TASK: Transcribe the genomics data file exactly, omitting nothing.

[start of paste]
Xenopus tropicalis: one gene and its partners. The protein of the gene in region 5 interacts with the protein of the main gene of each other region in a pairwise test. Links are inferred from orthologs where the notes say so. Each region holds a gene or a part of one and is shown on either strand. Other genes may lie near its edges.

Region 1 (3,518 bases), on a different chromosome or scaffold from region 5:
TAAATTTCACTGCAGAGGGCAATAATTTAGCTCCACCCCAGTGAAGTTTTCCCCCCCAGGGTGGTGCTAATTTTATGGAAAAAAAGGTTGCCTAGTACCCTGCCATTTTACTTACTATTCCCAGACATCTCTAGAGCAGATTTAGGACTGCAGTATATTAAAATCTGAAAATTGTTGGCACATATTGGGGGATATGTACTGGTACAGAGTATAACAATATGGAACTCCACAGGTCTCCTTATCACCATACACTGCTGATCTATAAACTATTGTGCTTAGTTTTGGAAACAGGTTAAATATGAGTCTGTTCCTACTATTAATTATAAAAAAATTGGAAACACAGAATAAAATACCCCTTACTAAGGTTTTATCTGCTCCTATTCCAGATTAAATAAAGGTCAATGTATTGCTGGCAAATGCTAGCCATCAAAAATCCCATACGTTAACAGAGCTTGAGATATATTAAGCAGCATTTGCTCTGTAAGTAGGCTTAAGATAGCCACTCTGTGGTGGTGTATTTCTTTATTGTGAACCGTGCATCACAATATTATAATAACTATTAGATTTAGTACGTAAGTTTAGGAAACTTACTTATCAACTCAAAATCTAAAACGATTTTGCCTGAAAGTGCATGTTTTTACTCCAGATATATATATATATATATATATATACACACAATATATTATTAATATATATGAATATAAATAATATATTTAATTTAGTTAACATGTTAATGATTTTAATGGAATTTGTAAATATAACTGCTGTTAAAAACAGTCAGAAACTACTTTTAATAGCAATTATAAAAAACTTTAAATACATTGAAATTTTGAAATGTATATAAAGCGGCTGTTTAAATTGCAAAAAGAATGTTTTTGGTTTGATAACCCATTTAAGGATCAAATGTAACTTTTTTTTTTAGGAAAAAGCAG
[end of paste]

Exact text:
Xenopus tropicalis: one gene and its partners. The protein of the gene in region 5 interacts with the protein of the main gene of each other region in a pairwise test. Links are inferred from orthologs where the notes say so. Each region holds a gene or a part of one and is shown on either strand. Other genes may lie near its edges.

Region 1 (3,518 bases), on a different chromosome or scaffold from region 5:
TAAATTTCACTGCAGAGGGCAATAATTTAGCTCCACCCCAGTGAAGTTTTCCCCCCCAGGGTGGTGCTAATTTTATGGAAAAAAAGGTTGCCTAGTACCCTGCCATTTTACTTACTATTCCCAGACATCTCTAGAGCAGATTTAGGACTGCAGTATATTAAAATCTGAAAATTGTTGGCACATATTGGGGGATATGTACTGGTACAGAGTATAACAATATGGAACTCCACAGGTCTCCTTATCACCATACACTGCTGATCTATAAACTATTGTGCTTAGTTTTGGAAACAGGTTAAATATGAGTCTGTTCCTACTATTAATTATAAAAAAATTGGAAACACAGAATAAAATACCCCTTACTAAGGTTTTATCTGCTCCTATTCCAGATTAAATAAAGGTCAATGTATTGCTGGCAAATGCTAGCCATCAAAAATCCCATACGTTAACAGAGCTTGAGATATATTAAGCAGCATTTGCTCTGTAAGTAGGCTTAAGATAGCCACTCTGTGGTGGTGTATTTCTTTATTGTGAACCGTGCATCACAATATTATAATAACTATTAGATTTAGTACGTAAGTTTAGGAAACTTACTTATCAACTCAAAATCTAAAACGATTTTGCCTGAAAGTGCATGTTTTTACTCCAGATATATATATATATATATATATATACACACAATATATTATTAATATATATGAATATAAATAATATATTTAATTTAGTTAACATGTTAATGATTTTAATGGAATTTGTAAATATAACTGCTGTTAAAAACAGTCAGAAACTACTTTTAATAGCAATTATAAAAAACTTTAAATACATTGAAATTTTGAAATGTATATAAAGCGGCTGTTTAAATTGCAAAAAGAATGTTTTTGGTTTGATAACCCATTTAAGGATCAAATGTAACTTTTTTTTTTAGGAAAAAGCAG